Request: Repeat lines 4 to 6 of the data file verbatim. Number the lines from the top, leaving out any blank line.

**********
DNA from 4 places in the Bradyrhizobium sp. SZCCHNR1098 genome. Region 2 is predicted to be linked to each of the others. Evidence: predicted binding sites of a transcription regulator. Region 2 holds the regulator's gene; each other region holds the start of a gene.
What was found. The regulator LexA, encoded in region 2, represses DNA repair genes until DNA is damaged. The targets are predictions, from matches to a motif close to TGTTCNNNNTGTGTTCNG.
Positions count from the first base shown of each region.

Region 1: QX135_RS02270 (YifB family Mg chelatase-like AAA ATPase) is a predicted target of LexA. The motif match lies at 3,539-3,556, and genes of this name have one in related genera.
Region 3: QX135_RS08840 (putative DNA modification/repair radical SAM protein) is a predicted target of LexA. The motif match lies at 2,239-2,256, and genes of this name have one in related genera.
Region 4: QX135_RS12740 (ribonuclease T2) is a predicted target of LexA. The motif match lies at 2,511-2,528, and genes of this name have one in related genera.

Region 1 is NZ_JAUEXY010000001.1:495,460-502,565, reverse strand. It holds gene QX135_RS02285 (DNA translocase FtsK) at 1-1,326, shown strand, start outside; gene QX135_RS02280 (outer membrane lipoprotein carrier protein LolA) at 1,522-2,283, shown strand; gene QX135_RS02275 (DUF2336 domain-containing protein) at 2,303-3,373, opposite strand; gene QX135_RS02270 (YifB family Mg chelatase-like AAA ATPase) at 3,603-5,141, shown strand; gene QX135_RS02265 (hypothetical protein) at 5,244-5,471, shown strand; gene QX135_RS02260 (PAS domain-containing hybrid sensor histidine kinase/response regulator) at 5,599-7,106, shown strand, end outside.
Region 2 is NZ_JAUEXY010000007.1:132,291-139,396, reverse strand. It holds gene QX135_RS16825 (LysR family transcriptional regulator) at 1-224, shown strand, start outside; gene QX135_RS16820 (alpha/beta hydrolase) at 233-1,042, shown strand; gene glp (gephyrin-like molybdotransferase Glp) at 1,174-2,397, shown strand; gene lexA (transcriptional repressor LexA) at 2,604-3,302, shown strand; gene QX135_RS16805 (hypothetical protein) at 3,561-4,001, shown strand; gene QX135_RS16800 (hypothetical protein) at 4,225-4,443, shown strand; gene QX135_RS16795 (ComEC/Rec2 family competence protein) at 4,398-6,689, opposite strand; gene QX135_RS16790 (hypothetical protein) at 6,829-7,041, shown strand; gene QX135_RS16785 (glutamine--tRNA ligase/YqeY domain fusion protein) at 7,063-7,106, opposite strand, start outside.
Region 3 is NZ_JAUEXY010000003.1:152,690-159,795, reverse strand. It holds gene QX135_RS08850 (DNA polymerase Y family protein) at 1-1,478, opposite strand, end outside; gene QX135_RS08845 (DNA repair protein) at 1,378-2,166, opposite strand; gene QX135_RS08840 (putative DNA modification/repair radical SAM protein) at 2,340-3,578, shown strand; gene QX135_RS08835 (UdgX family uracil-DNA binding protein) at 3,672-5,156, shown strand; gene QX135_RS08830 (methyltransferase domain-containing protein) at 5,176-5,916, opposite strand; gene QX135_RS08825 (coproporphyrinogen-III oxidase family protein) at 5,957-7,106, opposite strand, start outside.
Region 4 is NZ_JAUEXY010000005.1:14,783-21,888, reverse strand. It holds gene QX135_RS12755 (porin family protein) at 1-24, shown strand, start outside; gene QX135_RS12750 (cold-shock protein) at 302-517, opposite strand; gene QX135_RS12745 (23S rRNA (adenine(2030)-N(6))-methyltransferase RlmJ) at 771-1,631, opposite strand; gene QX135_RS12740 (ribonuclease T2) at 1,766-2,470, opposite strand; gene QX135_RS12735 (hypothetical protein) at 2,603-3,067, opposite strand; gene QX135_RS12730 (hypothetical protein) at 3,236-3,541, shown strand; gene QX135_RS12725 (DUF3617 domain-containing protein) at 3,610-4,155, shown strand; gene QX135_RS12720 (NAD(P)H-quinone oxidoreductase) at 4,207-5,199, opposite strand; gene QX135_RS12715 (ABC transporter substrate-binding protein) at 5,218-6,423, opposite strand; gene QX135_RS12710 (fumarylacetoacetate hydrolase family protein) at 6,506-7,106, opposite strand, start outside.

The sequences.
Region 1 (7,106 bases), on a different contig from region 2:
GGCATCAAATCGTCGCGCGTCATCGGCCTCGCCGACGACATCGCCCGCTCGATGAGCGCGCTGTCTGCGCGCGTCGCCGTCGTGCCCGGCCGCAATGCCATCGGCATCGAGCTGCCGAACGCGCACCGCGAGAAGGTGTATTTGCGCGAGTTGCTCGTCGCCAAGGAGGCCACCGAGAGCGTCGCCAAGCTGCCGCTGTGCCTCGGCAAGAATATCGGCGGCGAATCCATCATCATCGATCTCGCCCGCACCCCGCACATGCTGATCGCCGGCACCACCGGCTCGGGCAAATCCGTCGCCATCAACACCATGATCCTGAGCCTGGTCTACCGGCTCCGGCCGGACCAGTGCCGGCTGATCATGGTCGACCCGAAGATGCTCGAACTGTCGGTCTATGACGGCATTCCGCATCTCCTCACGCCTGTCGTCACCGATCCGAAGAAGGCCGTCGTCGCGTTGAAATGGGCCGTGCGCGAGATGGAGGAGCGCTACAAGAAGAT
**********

Region 1: QX135_RS02270 (YifB family Mg chelatase-like AAA ATPase) is a predicted target of LexA. The motif match lies at 3,539-3,556, and genes of this name have one in related genera.
Region 3: QX135_RS08840 (putative DNA modification/repair radical SAM protein) is a predicted target of LexA. The motif match lies at 2,239-2,256, and genes of this name have one in related genera.
Region 4: QX135_RS12740 (ribonuclease T2) is a predicted target of LexA. The motif match lies at 2,511-2,528, and genes of this name have one in related genera.